I’d like to revise and extend my previous post, because handing over serious surface-to-air missiles (SAMs) to a bunch of incompetent amateurs* is not the work of a smart man. Bringing down a civilian airliner (and adding nearly 300 more deaths to the ongoing tragedy in the Ukraine) is such a monumentally stupid thing to do that it boggles the mind. Every single country with someone on that plane now has cause to be enraged with Russia. The European countries that had shied away from imposing harsh sanctions on Russia now have to be reconsidering it, as does the United States.
In the long term, it may not end up changing the ultimate result, but it will delay Russia being forgiven and likely cost it more in economic damages. For what? There’s no earthly advantage to be gained from destroying a civilian airliner for anyone involved. …
Is back, and Politico thinks that he’s worth quoting on Iraq:
“This is the education of Barack Obama, but it’s coming at a very high cost to the Syrian people to the Iraqi people [and] to the American national interest,” said Doug Feith, a top Pentagon official during the George W. Bush administration.
“They were pretty blasé,” Feith said of the Obama team. “The president didn’t take seriously the warnings of what would happen if we withdrew and he liked the political benefits of being able to say that we’re completely out.”
Just to remind yourself of how hopelessly incompetent Douglas Feith was during the Iraq War, I offer this and this. You could also just go with Tommy Franks’ evaluation, used for the title of this post, and be done with it.
Shostakovich, though well established as one of the principal composers of the Soviet Union, ran afoul of the censors with the opera Lady Macbeth of Mtsensk (1936), unedifying in its story and violent in its musical language. His 4th Symphony was already in rehearsal when he was persuaded to withdraw it — it doesn’t have a story to criticize, but the music is vast in scope and magnificently aggressive, exhilarating today but hardly the populist affirmation the Party and its Leader were starting to be clear they were looking for. Shostakovich went back to the drawing board to write…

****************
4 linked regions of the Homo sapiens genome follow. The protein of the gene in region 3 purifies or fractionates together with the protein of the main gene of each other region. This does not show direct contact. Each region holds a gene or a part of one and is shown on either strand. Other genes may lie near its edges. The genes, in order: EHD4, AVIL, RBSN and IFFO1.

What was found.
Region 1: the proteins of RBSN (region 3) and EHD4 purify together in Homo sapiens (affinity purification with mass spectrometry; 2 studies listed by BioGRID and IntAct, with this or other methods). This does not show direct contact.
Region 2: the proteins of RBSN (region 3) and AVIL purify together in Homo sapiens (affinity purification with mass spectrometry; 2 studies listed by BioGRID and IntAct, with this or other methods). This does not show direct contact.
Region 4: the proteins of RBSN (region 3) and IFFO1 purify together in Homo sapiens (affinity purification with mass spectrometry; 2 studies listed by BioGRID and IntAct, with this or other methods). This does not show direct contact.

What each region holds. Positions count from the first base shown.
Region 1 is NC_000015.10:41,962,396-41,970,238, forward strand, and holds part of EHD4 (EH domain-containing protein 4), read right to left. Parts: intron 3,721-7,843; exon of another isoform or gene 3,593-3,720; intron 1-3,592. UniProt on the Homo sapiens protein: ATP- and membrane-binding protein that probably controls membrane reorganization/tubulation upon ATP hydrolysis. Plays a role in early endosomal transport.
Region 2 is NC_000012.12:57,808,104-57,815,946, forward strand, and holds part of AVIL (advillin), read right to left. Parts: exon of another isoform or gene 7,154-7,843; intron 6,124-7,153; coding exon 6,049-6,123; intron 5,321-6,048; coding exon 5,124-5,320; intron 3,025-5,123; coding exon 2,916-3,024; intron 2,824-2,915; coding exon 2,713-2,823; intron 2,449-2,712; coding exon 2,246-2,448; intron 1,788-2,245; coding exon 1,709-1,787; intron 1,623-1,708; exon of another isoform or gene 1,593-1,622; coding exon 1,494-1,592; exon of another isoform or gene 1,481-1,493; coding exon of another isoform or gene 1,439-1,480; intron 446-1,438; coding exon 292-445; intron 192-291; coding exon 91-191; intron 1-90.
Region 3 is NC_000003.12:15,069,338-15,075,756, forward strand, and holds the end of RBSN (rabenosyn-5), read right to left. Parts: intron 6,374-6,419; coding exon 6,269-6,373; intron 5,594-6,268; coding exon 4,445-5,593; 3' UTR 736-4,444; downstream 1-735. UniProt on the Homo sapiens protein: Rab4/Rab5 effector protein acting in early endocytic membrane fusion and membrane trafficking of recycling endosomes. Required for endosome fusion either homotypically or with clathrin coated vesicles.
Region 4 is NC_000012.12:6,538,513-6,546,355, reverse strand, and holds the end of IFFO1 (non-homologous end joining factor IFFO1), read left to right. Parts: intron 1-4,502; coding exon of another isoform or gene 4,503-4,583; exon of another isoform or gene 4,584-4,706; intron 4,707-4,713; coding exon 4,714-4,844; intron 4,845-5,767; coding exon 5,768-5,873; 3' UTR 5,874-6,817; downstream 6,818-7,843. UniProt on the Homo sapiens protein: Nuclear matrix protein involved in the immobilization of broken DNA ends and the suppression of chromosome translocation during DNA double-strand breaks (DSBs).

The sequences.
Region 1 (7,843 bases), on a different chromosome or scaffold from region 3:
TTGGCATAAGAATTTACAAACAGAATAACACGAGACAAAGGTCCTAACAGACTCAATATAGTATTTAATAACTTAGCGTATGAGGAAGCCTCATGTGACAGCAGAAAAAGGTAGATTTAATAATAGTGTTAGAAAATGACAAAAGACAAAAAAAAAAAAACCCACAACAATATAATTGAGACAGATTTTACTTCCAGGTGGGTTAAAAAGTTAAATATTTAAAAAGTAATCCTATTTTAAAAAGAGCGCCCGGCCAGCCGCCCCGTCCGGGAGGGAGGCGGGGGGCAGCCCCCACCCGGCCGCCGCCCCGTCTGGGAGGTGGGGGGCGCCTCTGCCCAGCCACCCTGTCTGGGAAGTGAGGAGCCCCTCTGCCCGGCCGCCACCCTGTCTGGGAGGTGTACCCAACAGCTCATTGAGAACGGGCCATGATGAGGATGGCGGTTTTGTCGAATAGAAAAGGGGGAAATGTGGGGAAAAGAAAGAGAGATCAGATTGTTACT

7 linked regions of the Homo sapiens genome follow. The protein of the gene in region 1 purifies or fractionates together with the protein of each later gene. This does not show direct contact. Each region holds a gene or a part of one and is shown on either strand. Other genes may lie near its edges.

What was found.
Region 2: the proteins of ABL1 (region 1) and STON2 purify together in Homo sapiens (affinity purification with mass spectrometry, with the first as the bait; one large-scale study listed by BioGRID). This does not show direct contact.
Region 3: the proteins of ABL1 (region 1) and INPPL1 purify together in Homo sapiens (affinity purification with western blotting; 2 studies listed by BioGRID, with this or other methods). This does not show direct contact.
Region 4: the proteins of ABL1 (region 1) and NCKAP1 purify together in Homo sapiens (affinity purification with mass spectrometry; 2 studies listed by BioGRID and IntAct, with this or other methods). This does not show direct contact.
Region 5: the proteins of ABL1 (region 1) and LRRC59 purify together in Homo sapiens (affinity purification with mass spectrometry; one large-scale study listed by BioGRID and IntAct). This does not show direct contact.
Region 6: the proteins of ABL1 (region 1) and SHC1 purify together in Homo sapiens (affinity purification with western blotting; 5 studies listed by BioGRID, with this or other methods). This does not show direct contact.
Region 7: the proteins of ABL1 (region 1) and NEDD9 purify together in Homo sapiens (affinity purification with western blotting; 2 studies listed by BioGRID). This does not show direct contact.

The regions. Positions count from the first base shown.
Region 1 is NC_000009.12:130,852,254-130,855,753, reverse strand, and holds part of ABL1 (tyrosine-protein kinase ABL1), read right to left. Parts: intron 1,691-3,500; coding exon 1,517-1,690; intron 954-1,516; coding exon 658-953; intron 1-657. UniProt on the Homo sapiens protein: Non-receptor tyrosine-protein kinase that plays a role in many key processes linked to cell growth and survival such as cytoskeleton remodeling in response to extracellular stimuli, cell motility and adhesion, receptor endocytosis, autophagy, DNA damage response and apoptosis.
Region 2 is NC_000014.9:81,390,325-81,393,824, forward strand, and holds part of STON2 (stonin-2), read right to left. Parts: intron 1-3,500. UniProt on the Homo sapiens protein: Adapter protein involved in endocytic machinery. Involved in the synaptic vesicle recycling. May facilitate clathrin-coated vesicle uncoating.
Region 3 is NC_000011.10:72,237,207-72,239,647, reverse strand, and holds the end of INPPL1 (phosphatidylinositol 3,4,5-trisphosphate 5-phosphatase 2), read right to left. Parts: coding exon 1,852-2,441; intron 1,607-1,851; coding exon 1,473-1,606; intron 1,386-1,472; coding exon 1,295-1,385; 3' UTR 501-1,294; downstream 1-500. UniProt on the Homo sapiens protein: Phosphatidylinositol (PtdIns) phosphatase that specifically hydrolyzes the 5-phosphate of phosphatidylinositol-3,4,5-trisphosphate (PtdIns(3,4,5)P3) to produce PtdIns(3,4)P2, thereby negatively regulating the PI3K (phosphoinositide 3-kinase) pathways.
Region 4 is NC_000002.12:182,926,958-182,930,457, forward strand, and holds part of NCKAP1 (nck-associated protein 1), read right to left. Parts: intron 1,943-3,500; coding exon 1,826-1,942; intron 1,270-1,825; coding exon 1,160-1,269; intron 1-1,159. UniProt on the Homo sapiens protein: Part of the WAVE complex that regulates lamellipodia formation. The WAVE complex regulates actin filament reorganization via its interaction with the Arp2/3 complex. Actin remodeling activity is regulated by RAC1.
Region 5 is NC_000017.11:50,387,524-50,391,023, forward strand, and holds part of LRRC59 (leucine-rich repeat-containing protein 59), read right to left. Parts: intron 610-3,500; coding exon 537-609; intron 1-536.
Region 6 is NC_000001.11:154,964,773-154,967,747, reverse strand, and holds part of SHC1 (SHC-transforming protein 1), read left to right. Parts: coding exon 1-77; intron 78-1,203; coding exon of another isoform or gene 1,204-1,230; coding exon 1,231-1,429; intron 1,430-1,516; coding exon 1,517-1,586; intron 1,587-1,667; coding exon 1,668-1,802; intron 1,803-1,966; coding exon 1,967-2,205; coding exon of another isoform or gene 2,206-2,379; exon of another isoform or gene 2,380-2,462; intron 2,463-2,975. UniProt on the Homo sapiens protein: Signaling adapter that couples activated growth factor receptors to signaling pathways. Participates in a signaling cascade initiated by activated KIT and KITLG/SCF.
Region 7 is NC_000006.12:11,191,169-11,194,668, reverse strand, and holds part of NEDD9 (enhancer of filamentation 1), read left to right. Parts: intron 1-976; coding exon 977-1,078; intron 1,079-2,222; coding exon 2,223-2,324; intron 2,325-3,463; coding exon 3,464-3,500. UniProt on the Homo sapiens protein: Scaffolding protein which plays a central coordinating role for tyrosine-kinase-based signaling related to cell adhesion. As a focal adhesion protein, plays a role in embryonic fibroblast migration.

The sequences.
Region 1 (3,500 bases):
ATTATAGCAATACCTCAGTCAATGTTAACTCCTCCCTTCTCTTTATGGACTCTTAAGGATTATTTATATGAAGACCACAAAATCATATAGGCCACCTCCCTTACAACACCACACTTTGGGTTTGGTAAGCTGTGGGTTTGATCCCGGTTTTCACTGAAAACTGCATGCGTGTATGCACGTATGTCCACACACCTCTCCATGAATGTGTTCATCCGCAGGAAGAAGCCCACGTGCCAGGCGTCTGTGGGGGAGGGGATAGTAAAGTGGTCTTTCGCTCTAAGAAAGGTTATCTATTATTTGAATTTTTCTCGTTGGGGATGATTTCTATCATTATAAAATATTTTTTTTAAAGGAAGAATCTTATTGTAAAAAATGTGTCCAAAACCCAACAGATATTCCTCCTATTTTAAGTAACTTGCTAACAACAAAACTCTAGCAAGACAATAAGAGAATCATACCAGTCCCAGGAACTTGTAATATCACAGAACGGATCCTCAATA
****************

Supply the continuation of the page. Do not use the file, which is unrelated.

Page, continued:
Job reports. In the latest form of blog posts/newspaper articles, we have the “The jobs report is good/bad on the surface, but bad/good underneath” genre. We got a bumpercrop of it after today’s release. Yes, I know that today’s report was not of unalloyed good cheer, but 288,000 jobs added is a solid result for this economy, as it squelches along in an era obsessed with austerity.
Benghazi is back (as if it ever left!) because Hillary Clinton is (probably) running for President in 2016. Benghazi will be an issue until she has finished with her second term.
Evil Plane Seat Booking Behavior. From Tuesday’s New York Times “A child and his mother almost did me in once [on a plane flight]. I love children. Children are great. But recently I had the middle seat between a mother and her little boy. I thought it was strange …
Tens of thousands of city residents and U.S. Army soldiers here will evacuate their homes, offices and barracks Thursday as military explosives experts, seasoned by duty in Afghanistan, attempt to disarm a gargantuan bomb that was among thousands dropped during a single Allied mission 70 years ago.
Covering it with a wooden box seems…inadequate, somehow.
This is what it looks like, going off:
And what the bombing raid that dropped it in 1944 might have looked like:
Columbia University announced today that two acclaimed works will be awarded the 2014 Bancroft Prize:
Fear Itself: The New Deal and the Origins of Our Time by Ira Katznelson (Liveright Publishing Corporation / W.W. Norton & Company, 2013) and A Misplaced Massacre: Struggling over the Memory of Sand Creek by Ari Kelman (Harvard University Press, 2013).
The Bancroft, for those non-historians in the crowd, is the leading award for historians [of the US, I should update to note], our rough equivalent of a Pulitzer. Nice work!
We are writing to provide you advance notice that the price of your [Amazon] Prime membership will be increasing. The annual rate will be $99 when your membership renews on July 14, 2014.
Even as fuel and transportation costs have increased, the price of Prime has remained the same for nine years. Since 2005, the number of items eligible for unlimited free Two-Day Shipping has grown from one million to over 20 million. We also added unlimited access to over 40,000 movies and TV episodes with Prime Instant Video and a selection of over 500,000 books to borrow from the Kindle Owners’ Lending Library.